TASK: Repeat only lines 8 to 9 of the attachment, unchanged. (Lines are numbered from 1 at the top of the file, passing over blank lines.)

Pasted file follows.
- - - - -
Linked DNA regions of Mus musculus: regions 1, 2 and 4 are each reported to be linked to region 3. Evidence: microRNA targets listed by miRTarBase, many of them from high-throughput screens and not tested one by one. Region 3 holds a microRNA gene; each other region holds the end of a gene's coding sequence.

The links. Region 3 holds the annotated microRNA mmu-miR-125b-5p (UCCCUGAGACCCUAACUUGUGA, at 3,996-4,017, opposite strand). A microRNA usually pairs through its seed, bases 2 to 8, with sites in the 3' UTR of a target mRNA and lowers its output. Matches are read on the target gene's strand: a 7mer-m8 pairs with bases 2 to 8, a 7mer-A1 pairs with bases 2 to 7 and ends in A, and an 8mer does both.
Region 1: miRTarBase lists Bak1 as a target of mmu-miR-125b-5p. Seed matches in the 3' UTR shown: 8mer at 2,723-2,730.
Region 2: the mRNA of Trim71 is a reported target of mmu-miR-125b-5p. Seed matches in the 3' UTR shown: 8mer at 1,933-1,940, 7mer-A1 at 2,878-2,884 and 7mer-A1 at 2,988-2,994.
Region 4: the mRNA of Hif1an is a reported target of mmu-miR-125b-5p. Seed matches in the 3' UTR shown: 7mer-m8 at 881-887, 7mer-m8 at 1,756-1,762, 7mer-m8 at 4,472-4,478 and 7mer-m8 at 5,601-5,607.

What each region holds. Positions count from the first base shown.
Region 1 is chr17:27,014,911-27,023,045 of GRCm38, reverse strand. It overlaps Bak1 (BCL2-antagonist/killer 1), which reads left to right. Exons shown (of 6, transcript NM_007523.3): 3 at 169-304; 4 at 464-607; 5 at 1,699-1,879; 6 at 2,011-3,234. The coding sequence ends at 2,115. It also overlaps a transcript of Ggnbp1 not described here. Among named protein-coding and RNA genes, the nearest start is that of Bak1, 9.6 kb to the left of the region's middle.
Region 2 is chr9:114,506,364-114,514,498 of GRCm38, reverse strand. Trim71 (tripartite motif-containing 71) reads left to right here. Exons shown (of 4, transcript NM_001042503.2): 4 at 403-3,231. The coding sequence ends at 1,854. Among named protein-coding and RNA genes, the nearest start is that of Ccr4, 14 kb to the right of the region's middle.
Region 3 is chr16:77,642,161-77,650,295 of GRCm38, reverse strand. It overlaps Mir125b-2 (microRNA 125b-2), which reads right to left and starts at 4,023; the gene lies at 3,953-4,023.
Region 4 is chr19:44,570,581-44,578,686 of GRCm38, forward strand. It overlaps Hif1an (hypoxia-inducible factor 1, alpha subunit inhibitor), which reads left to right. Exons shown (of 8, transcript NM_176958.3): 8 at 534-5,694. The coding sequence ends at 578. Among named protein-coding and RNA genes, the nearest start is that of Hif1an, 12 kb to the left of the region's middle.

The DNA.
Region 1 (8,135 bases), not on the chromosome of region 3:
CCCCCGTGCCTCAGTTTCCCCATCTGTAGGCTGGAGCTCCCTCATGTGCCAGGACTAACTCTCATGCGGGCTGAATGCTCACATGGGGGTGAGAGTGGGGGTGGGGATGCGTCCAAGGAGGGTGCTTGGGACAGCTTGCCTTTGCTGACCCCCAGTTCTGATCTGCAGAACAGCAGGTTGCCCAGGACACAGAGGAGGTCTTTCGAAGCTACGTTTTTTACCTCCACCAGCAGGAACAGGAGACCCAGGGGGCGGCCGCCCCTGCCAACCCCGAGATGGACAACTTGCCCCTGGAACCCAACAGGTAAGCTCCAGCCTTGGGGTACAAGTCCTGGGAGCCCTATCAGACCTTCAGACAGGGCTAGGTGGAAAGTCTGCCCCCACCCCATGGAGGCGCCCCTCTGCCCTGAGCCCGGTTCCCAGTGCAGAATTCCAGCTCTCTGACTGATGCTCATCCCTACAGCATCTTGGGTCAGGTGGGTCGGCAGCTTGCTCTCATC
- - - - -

Region 2 is chr9:114,506,364-114,514,498 of GRCm38, reverse strand. Trim71 (tripartite motif-containing 71) reads left to right here. Exons shown (of 4, transcript NM_001042503.2): 4 at 403-3,231. The coding sequence ends at 1,854. Among named protein-coding and RNA genes, the nearest start is that of Ccr4, 14 kb to the right of the region's middle.
Region 3 is chr16:77,642,161-77,650,295 of GRCm38, reverse strand. It overlaps Mir125b-2 (microRNA 125b-2), which reads right to left and starts at 4,023; the gene lies at 3,953-4,023.